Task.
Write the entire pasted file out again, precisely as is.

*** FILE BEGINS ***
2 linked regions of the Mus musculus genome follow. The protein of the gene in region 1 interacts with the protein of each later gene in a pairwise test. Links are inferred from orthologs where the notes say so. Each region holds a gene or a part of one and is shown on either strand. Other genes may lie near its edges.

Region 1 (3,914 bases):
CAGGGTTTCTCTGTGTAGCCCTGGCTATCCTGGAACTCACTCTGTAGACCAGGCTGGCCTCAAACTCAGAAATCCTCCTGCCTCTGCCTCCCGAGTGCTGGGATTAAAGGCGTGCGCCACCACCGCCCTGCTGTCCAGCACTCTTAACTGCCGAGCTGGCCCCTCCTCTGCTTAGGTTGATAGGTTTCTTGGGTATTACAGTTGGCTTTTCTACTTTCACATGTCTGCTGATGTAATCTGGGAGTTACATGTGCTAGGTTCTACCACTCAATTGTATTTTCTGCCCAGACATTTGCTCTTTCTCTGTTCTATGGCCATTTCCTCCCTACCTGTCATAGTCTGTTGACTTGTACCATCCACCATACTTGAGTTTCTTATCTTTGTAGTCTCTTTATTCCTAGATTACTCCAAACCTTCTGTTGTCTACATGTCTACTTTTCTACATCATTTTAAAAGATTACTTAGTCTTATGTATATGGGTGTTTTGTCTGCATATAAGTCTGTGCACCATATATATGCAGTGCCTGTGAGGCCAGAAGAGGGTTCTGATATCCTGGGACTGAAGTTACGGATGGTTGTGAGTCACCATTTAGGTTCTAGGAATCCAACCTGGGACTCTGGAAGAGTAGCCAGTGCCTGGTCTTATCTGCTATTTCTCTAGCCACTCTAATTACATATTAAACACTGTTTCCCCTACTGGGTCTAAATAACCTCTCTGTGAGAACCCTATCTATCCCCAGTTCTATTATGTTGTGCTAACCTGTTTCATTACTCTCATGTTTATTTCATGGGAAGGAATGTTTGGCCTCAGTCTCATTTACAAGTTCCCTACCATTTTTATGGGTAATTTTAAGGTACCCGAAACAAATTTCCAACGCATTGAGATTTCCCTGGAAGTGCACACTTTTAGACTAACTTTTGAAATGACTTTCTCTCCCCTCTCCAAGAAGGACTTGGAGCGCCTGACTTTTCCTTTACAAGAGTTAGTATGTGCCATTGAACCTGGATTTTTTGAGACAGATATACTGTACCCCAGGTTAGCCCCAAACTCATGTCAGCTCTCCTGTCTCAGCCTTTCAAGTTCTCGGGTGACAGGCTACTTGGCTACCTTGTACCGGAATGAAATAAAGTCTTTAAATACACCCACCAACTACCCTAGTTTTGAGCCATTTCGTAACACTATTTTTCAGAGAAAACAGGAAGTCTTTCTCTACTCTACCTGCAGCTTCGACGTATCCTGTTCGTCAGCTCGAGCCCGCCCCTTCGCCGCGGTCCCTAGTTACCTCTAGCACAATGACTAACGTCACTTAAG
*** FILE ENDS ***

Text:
2 linked regions of the Mus musculus genome follow. The protein of the gene in region 1 interacts with the protein of each later gene in a pairwise test. Links are inferred from orthologs where the notes say so. Each region holds a gene or a part of one and is shown on either strand. Other genes may lie near its edges.

Region 1 (3,914 bases):
CAGGGTTTCTCTGTGTAGCCCTGGCTATCCTGGAACTCACTCTGTAGACCAGGCTGGCCTCAAACTCAGAAATCCTCCTGCCTCTGCCTCCCGAGTGCTGGGATTAAAGGCGTGCGCCACCACCGCCCTGCTGTCCAGCACTCTTAACTGCCGAGCTGGCCCCTCCTCTGCTTAGGTTGATAGGTTTCTTGGGTATTACAGTTGGCTTTTCTACTTTCACATGTCTGCTGATGTAATCTGGGAGTTACATGTGCTAGGTTCTACCACTCAATTGTATTTTCTGCCCAGACATTTGCTCTTTCTCTGTTCTATGGCCATTTCCTCCCTACCTGTCATAGTCTGTTGACTTGTACCATCCACCATACTTGAGTTTCTTATCTTTGTAGTCTCTTTATTCCTAGATTACTCCAAACCTTCTGTTGTCTACATGTCTACTTTTCTACATCATTTTAAAAGATTACTTAGTCTTATGTATATGGGTGTTTTGTCTGCATATAAGTCTGTGCACCATATATATGCAGTGCCTGTGAGGCCAGAAGAGGGTTCTGATATCCTGGGACTGAAGTTACGGATGGTTGTGAGTCACCATTTAGGTTCTAGGAATCCAACCTGGGACTCTGGAAGAGTAGCCAGTGCCTGGTCTTATCTGCTATTTCTCTAGCCACTCTAATTACATATTAAACACTGTTTCCCCTACTGGGTCTAAATAACCTCTCTGTGAGAACCCTATCTATCCCCAGTTCTATTATGTTGTGCTAACCTGTTTCATTACTCTCATGTTTATTTCATGGGAAGGAATGTTTGGCCTCAGTCTCATTTACAAGTTCCCTACCATTTTTATGGGTAATTTTAAGGTACCCGAAACAAATTTCCAACGCATTGAGATTTCCCTGGAAGTGCACACTTTTAGACTAACTTTTGAAATGACTTTCTCTCCCCTCTCCAAGAAGGACTTGGAGCGCCTGACTTTTCCTTTACAAGAGTTAGTATGTGCCATTGAACCTGGATTTTTTGAGACAGATATACTGTACCCCAGGTTAGCCCCAAACTCATGTCAGCTCTCCTGTCTCAGCCTTTCAAGTTCTCGGGTGACAGGCTACTTGGCTACCTTGTACCGGAATGAAATAAAGTCTTTAAATACACCCACCAACTACCCTAGTTTTGAGCCATTTCGTAACACTATTTTTCAGAGAAAACAGGAAGTCTTTCTCTACTCTACCTGCAGCTTCGACGTATCCTGTTCGTCAGCTCGAGCCCGCCCCTTCGCCGCGGTCCCTAGTTACCTCTAGCACAATGACTAACGTCACTTAAG